Wake Forest is playing some of its best basketball. Can it keep it up in ACC play?

A program set to rise at last?

Jen Hoover is in her eighth season as the head coach at Wake Forest. In her previous seven years at the helm of the Demon Deacons, her squads have never finished better than ninth in the ACC and they have never appeared in the NCAA tournament. In fact, the Deacs haven’t been to the Big Dance since 1988.

It’s still unclear if that streak will end this season, but Wake Forest certainly seems to finally be trending in the right direction.

After beating Duke and Georgia Tech in the past few days, the Deacs are 9-5 on the season and 2-1 in conference play. They have already doubled their ACC win total from a season ago and are just one victory away from tying their overall win total from last season.

Wake’s wins over Duke and Georgia Tech were surprising and improbable. While Duke isn’t at its best this season, the Demon Deacons hadn’t beaten the Blue Devils in Cameron Indoor Stadium since 1992. And while Nell Fortner is in the first year of rebuilding Georgia Tech, the Yellow Jackets have been very solid this year, sporting an 11-3 record and the No. 2 scoring defense in the nation, allowing just 47.6 points per-game.

Hoover’s side also owns wins over Florida, Dayton and Elon, and lost to then-ranked No. 24 Miami by just three points on the road.

So, what’s changed for Wake Forest? In looking at the Deacs’ last four wins – over Duke, Georgia Tech, Florida and Dayton – two trends stuck out. In each of those games, Wake Forest won the rebounding battle and shot very well from the charity stripe.

Over those four contests, Wake grabbed an average of 38.7 rebounds per-game and won the rebounding margin by an average of 8.5 boards. At the charity stripe, Wake attempted 54 shots over those four games and knocked down 43 of them for a 79.6 percent clip.

“We knew coming into the game that rebounding was one of our identities and we felt like we fell short at Miami in our first ACC game,” Hoover said after Wake’s win at Duke. “It was an emphasis coming in… At halftime, I told them that if we can take care of the rebounding and take care of the ball that we’d come out on top. Give our kids all the credit because I thought in the second half that we really cleaned the glass and limited their second chance opportunities. We also created some for ourselves which was key.”

Wake is fourth in the ACC and 26th in the nation in rebounding, grabbing 43.21 boards per-game this season. They are shooting 71 percent from the free throw line over the course of the season.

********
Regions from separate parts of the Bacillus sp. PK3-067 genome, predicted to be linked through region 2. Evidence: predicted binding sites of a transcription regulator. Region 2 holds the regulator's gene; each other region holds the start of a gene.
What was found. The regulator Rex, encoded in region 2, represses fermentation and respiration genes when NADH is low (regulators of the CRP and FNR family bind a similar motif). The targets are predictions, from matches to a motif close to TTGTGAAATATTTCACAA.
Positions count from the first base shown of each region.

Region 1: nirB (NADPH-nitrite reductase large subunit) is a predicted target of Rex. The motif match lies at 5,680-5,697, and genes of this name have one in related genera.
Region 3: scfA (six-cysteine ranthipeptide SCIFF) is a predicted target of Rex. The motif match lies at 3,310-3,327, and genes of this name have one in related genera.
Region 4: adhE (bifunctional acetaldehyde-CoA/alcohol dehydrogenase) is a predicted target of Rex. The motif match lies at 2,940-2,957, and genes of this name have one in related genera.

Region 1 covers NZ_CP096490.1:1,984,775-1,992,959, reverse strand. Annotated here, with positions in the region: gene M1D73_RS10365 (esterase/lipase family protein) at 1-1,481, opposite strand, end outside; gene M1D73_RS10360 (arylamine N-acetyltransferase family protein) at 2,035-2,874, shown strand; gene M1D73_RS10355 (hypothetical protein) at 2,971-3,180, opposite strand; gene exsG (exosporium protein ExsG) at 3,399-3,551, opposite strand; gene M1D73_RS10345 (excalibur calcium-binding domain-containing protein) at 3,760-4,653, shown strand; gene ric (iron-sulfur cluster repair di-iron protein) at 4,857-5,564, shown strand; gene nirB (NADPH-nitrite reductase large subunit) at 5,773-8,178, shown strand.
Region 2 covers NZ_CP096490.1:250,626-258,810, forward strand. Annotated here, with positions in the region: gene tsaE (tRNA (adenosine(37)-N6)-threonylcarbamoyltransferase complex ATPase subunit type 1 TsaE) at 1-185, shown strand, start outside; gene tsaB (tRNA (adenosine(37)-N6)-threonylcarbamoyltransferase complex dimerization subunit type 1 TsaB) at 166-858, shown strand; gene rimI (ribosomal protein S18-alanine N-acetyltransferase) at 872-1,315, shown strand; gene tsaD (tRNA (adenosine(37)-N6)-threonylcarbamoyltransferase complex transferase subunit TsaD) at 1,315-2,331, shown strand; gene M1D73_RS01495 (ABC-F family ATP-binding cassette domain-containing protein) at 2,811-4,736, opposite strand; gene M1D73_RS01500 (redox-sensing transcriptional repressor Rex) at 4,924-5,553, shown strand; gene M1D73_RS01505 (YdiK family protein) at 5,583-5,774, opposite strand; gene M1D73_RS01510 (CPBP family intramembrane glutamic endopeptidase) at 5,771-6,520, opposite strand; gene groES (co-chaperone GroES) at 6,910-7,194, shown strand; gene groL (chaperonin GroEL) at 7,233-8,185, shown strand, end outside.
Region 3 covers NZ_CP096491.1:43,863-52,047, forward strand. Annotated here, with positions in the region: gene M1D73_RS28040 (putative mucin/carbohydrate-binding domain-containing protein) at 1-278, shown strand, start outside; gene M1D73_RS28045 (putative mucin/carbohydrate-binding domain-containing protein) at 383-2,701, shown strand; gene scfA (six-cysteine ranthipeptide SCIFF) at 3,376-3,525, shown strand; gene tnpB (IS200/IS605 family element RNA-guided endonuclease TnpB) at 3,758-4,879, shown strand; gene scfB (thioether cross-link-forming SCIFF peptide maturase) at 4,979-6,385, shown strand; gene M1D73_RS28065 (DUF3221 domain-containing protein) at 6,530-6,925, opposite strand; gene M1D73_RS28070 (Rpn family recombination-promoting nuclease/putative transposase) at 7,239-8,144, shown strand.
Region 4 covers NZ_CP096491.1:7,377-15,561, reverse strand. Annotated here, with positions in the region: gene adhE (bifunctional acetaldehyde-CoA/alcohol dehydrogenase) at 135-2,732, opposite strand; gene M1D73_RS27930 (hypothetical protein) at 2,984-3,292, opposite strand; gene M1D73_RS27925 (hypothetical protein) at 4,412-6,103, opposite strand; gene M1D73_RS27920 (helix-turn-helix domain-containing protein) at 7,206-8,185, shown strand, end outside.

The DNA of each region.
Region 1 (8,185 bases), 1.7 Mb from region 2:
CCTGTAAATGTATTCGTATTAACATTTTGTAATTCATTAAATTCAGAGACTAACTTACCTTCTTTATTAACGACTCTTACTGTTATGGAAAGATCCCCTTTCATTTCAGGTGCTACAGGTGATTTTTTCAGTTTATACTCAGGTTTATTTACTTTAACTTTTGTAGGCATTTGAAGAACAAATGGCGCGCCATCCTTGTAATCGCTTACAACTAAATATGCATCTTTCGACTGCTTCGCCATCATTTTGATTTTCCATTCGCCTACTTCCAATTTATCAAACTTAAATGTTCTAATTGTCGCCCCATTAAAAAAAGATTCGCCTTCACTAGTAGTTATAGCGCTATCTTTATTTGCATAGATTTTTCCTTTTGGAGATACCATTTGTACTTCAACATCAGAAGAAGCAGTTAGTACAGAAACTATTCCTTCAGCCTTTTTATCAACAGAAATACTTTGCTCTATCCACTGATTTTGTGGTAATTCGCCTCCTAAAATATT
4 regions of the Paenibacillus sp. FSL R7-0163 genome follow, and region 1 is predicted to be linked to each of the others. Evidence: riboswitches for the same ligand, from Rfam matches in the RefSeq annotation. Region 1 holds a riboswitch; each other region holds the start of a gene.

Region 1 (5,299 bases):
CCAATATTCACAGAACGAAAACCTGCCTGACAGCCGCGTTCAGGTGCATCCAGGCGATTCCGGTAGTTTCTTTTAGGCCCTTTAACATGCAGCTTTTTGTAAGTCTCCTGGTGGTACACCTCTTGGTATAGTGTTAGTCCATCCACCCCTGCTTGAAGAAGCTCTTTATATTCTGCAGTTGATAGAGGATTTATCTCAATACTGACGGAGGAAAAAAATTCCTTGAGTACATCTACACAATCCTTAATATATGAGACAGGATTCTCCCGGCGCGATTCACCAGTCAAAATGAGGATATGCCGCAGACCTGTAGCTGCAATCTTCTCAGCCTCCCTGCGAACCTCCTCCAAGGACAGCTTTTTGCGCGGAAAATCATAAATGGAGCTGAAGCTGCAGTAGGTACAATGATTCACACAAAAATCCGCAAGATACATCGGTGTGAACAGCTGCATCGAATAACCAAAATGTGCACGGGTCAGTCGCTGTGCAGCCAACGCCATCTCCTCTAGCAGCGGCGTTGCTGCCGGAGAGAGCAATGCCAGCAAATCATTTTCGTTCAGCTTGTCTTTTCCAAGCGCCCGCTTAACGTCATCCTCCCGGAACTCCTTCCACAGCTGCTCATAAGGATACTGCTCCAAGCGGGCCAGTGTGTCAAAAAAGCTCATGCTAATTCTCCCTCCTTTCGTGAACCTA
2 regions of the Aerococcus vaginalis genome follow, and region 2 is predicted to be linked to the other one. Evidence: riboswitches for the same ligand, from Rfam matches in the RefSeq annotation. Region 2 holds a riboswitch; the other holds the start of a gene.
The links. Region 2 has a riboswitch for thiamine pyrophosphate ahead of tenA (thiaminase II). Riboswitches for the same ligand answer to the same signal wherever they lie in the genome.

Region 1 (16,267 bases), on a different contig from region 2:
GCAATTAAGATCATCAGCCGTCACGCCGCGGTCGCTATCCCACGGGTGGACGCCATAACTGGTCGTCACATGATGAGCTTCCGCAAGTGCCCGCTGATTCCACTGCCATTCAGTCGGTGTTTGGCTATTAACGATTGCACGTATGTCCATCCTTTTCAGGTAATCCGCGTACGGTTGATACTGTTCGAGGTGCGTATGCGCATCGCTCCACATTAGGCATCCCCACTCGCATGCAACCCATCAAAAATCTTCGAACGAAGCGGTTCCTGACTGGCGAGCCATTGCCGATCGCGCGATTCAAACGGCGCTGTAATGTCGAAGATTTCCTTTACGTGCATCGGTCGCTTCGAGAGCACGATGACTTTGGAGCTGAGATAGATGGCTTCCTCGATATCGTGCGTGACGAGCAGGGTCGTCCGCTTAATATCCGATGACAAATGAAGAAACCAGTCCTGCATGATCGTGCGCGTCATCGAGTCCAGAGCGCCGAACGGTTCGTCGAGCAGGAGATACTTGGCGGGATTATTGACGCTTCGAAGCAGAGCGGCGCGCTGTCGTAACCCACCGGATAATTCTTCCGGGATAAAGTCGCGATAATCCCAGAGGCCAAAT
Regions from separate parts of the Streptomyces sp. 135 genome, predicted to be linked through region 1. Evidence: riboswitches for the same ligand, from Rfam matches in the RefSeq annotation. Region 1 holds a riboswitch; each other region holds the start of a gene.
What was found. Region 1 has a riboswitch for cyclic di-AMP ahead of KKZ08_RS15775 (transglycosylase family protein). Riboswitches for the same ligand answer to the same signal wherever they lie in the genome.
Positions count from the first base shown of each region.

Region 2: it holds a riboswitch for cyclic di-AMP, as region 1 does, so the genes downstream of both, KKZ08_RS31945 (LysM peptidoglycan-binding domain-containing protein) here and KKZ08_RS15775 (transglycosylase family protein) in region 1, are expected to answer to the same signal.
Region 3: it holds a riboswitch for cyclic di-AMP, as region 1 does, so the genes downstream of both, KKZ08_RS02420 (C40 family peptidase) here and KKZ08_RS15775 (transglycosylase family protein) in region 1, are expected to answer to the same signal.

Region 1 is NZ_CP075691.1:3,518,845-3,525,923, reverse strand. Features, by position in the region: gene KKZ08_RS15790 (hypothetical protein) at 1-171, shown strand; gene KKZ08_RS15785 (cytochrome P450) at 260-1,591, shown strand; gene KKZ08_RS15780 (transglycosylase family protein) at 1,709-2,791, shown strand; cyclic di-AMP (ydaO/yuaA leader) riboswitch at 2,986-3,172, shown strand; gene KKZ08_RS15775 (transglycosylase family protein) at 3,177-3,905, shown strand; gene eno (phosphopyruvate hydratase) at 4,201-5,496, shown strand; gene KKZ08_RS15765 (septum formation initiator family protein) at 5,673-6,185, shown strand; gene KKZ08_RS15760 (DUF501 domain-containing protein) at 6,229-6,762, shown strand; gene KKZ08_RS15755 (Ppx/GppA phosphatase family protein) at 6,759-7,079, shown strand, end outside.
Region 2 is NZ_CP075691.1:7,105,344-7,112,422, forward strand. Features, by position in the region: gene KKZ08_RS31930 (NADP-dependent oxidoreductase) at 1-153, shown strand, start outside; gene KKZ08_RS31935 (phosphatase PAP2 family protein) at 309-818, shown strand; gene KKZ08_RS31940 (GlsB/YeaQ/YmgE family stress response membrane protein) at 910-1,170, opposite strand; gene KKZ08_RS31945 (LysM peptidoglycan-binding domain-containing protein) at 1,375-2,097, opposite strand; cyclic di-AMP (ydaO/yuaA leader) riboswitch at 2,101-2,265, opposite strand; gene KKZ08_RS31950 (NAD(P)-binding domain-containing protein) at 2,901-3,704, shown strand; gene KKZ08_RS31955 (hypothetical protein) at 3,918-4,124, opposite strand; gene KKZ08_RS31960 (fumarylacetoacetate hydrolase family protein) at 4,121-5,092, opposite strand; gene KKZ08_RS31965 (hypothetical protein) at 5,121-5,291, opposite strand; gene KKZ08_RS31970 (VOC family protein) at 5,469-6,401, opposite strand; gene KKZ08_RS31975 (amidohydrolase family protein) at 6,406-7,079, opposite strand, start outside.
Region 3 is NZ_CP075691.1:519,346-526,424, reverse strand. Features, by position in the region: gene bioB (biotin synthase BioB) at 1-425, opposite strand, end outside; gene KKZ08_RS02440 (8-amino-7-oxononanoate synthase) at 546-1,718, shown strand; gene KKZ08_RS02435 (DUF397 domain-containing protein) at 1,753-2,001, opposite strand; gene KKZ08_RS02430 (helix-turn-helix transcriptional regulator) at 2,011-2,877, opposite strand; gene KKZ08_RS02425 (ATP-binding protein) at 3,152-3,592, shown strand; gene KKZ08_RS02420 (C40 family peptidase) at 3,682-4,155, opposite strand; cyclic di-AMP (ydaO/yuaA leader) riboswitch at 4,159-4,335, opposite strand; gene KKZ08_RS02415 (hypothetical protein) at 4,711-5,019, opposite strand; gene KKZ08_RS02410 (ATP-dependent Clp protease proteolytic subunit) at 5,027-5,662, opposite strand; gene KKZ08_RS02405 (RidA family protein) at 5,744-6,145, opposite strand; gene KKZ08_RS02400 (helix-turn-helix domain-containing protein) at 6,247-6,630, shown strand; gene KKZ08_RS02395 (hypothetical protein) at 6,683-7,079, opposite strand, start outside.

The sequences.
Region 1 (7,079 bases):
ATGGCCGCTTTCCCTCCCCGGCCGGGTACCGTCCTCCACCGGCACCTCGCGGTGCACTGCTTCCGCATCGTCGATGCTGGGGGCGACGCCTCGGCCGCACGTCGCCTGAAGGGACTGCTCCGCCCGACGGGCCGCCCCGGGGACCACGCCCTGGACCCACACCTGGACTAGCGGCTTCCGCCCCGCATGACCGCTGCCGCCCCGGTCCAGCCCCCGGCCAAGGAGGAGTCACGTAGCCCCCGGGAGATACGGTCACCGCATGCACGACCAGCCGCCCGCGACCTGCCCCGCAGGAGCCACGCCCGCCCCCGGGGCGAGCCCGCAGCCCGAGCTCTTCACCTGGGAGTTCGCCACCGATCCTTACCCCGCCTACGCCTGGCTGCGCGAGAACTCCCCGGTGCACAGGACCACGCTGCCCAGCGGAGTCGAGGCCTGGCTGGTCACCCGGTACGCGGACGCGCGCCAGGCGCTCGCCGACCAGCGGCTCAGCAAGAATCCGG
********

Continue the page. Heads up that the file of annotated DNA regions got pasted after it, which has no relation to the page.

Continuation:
Against Miami, Wake lost the rebounding battle to a front-court led by Beatrice Mompremier by six and were also hurt by 14 turnovers.

“I felt that Miami and us looked rusty but we felt that we had a chance in that game. We took the lead several times but it was a game of runs,” Hoover said. “Defense and rebounding are what can help control that, especially for a team like us.”

What also stands out for Wake over their last four wins is the stellar play of three players: Gina Conti, Ivana Raca and Alex Sharp. Over those four contests, here’s what each averaged per-game.

Conti: 14.5 points, three rebounds, 5.7 assists

Raca: 17 points, seven rebounds, 1.7 assists

Sharp: 12.2 points, nine rebounds, 1.7 assists

To get about 43 points, 19 rebounds and 10 assists per-game out of three players is very good. In comparison to an ACC team who has been very good this season and over the past decade – Louisville – Dana Evans, Jazmine Jones and Elizabeth Balogun are averaging a combined 42.1 points, 12.4 rebounds and 9.2 assists per-game.

If Conti, Raca and Sharp can remain consistent with their recent play, Wake Forest might have three players who can play with anyone in the ACC.

“We’ve been able to play off each other and learn how each other plays and I think that we have a good team dynamic, on and off the court,” Conti told High Post Hoops at the ACC women’s basketball media day in October. “Everybody has their own thing and when we bring it together it’s one big good impact.”

What might be more surprising about Wake’s recent success is that they aren’t really doing it with homegrown talent. There are just two players on the Deacs’ roster who hail from the basketball-crazed state of North Carolina in Fayetteville’s Alexandria Scruggs and Ona Udoh. Scruggs has played well as a freshman, averaging 6.5 points and 3.8 rebounds in 22 minutes per-game. Udoh has averaged 4.8 points and 4.8 rebounds in 19 minutes per-game. She did not play against Georgia Tech or Duke.

Conti hails from Grove City, Ohio, while Sharp and Raca were international finds for Hoover. Sharp is from Melbourne, Australia and Raca is from Belgrade, Serbia.

While things are clicking now for Wake Forest, the jury is out on if it can last through ACC play. This team has had a few hiccups this season too, as a 12-point loss to Charlotte and a seven-point loss to ETSU appear to be especially egregious.

Despite those missteps in non-conference play, Hoover is confident that this Wake Forest team knows who it is now and that they’ve figured out a formula for competing.

“We felt like we finished our non-conference schedule on a high with what we were able to do in back-to-back games against Dayton and Florida. It gave this team a lot of confidence,” Hoover said. “We went through a lot of ups-and-downs in the non-conference in trying to figure out who we were, how to play with each other, who was going to score and rebound. I felt that we came into ACC play knowing that.”

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